When a couple’s relationship ends on a sour note the aftermath can be messy, especially if they are parents. Disagreements about child custody and ill will can last well after a child custody order is finalized by the court.
Co-parents who simply do not get along might try to limit or even outright deny the other parent’s right to have access to the child, even if doing so violates their child custody or parenting time order. If this happens, the aggrieved parent has the right to address the situation through the New Jersey court system.
Move for a hearing
If a parent violates a child custody or parenting time order, whether they are the custodial parent or the non-custodial parent, the aggrieved party can file a motion with the court to have the order enforced, to hold the offending parent in contempt or pursue any other appropriate remedies.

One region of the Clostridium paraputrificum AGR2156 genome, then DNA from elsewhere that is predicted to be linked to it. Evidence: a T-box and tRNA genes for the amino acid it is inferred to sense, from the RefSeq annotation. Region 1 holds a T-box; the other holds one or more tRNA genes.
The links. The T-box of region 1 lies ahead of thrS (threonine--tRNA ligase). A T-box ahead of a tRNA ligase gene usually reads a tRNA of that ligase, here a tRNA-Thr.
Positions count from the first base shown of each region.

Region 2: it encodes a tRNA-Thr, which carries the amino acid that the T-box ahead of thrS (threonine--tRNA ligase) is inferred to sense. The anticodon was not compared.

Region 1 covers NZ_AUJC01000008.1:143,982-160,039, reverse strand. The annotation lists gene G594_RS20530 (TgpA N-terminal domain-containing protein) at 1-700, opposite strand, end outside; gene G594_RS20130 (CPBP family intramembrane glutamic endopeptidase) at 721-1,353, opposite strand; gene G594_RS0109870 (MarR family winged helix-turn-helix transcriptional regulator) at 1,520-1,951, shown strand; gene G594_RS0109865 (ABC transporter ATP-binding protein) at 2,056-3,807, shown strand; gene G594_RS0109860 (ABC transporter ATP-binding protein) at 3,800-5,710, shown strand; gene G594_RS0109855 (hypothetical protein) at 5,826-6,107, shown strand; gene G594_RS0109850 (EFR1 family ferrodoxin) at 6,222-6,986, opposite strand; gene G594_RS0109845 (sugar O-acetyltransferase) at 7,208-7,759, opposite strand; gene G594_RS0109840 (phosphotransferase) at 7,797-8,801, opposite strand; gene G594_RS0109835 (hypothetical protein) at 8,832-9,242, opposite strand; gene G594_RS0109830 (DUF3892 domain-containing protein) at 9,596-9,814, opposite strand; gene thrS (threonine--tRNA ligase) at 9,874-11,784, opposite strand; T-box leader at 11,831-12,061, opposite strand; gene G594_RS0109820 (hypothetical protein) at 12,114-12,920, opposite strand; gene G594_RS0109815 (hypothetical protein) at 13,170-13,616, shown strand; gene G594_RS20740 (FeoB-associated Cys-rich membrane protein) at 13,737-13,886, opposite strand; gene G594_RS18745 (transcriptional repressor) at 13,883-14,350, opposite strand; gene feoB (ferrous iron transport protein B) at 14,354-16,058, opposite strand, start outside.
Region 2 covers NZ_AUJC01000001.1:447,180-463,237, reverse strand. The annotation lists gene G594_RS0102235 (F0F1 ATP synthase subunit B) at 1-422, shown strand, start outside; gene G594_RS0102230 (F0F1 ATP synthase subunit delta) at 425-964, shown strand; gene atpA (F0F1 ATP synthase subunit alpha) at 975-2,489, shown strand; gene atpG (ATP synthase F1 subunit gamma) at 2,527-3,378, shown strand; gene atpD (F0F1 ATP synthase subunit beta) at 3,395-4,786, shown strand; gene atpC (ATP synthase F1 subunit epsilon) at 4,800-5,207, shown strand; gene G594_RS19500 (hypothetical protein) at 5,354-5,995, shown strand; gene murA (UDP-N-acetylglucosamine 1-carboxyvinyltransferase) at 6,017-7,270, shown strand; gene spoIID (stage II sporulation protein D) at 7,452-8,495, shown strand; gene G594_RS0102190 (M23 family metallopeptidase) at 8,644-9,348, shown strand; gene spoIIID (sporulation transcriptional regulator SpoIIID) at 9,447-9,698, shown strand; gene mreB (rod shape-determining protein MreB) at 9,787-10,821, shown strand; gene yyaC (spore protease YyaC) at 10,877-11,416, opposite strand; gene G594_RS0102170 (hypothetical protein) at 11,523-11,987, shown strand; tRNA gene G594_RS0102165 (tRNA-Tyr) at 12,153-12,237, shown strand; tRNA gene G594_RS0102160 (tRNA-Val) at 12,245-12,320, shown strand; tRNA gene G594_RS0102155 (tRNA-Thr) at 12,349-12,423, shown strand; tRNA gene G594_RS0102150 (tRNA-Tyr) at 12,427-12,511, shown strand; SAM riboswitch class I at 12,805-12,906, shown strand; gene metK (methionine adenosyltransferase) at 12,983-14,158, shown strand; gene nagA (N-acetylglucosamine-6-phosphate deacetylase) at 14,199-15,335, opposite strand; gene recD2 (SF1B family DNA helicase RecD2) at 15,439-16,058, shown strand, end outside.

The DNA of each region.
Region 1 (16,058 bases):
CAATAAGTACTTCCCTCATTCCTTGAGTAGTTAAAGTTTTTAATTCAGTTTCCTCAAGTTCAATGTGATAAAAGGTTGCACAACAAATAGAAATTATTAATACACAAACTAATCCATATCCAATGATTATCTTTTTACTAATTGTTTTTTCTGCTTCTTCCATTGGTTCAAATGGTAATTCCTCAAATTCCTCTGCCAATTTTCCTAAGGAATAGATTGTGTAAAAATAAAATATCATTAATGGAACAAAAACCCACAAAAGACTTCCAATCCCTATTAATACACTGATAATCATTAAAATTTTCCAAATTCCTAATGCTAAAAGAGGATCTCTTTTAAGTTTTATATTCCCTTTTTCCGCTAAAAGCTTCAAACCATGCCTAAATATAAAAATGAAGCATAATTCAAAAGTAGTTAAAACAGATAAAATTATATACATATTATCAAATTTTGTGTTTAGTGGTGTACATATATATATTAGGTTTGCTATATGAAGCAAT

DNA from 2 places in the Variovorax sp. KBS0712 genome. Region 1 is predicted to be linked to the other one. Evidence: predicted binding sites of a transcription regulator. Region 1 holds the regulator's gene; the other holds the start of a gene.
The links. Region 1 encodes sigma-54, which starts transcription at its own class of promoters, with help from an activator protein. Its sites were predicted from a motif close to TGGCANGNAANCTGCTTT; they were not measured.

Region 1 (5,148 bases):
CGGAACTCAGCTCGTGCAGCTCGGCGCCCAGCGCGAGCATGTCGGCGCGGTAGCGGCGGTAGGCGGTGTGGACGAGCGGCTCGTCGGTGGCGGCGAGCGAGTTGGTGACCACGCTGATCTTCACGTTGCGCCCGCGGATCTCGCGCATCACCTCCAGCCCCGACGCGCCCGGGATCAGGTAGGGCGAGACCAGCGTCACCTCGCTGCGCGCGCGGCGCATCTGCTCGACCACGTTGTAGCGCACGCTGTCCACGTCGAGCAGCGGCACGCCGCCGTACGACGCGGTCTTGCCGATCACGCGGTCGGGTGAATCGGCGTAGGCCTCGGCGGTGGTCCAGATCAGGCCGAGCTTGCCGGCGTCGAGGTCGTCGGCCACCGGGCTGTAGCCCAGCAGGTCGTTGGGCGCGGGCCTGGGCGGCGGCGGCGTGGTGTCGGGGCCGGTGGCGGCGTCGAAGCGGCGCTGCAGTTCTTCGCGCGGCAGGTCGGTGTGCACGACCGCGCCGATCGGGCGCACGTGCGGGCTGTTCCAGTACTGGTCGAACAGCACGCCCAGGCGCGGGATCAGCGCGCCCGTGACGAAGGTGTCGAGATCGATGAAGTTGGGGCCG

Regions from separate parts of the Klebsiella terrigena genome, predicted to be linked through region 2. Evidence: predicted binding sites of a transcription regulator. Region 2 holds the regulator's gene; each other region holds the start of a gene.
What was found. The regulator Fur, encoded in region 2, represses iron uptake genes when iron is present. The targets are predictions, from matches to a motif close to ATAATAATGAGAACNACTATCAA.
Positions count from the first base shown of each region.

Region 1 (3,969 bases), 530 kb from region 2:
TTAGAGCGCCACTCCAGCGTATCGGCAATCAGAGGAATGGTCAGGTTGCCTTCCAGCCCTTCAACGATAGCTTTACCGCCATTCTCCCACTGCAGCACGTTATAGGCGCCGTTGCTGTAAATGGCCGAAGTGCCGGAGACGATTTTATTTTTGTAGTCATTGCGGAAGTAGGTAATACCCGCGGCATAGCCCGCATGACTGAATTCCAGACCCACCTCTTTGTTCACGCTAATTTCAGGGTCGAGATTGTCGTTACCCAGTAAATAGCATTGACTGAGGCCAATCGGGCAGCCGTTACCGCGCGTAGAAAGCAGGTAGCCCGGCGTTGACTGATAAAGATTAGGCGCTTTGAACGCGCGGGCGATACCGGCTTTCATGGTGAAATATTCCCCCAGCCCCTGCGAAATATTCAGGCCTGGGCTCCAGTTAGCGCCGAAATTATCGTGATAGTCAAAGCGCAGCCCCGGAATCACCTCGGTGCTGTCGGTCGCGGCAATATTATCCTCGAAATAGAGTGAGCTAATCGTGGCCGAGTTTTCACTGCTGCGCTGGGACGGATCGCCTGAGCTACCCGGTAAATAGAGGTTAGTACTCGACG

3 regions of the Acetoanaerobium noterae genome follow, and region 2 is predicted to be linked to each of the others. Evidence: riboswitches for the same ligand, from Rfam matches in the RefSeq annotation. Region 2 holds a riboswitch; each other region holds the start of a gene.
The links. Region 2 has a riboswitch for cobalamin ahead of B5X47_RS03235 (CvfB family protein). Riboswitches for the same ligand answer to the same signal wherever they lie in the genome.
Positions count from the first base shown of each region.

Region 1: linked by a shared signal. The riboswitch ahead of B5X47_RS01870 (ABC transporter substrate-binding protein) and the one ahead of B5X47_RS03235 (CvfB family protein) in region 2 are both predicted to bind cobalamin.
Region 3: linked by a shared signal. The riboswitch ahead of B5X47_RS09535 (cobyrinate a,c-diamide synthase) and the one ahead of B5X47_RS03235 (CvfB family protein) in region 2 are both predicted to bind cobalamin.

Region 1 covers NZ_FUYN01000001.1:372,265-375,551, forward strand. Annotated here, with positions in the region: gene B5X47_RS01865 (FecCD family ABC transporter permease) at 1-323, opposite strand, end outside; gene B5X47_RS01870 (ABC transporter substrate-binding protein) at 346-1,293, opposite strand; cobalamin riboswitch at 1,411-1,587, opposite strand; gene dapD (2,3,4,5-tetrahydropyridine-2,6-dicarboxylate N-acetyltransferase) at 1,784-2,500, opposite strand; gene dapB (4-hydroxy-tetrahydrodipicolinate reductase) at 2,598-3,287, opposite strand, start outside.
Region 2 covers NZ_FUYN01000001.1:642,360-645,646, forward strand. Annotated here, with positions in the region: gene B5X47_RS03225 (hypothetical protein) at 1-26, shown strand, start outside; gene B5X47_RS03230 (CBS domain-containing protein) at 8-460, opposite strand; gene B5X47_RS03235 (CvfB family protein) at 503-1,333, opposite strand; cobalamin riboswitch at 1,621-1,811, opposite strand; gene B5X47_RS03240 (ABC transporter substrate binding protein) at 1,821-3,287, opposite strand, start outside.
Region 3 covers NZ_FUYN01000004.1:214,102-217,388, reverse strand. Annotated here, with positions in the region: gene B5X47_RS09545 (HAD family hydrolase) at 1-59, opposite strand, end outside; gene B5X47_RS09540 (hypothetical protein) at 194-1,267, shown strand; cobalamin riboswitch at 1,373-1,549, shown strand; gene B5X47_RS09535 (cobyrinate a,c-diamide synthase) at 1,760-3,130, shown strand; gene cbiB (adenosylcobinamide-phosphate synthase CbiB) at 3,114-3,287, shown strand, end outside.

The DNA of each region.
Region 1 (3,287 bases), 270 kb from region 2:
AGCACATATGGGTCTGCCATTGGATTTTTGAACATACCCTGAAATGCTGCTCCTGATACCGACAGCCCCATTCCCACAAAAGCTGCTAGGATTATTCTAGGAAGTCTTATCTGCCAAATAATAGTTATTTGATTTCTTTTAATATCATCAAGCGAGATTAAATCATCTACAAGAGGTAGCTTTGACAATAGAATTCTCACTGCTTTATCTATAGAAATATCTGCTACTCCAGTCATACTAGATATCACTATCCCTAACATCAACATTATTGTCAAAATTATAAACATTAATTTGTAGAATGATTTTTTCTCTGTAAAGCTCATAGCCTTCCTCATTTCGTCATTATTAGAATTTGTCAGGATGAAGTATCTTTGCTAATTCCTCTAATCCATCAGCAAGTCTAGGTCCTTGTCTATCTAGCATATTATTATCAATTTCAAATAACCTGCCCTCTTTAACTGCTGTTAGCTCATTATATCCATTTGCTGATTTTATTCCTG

Once a parent files a motion, an enforcement hearing will be held within six months. A judgment issued from the proceeding is considered a final order for custody. Any remedies ordered as a result of that judgment must serve the best interests of the child, and changes will not be made unless there is a “genuine and substantial” issue with the current custody situation.
If the court finds a parent wrongfully denied the child’s other parent access to the child in violation of the existing custody order, “make-up” parenting time can be ordered, temporary changes can be made to the parenting time schedule and the offending parent might be required to pay the aggrieved parent’s costs associated with the denial of access.
Sometimes permanent changes must be made to the parenting time schedule, which might mean the loss of custody. The offending parent could even be held in contempt of court, depending on the situation.
Parents sometimes let their emotions get the best of them when it comes to child custody issues. They may make the rash decision to keep the child from their former partner even if doing so violates their child custody and parenting time order. Know, though, that there are significant consequences for violating a child custody order that could cost you custody of your child altogether.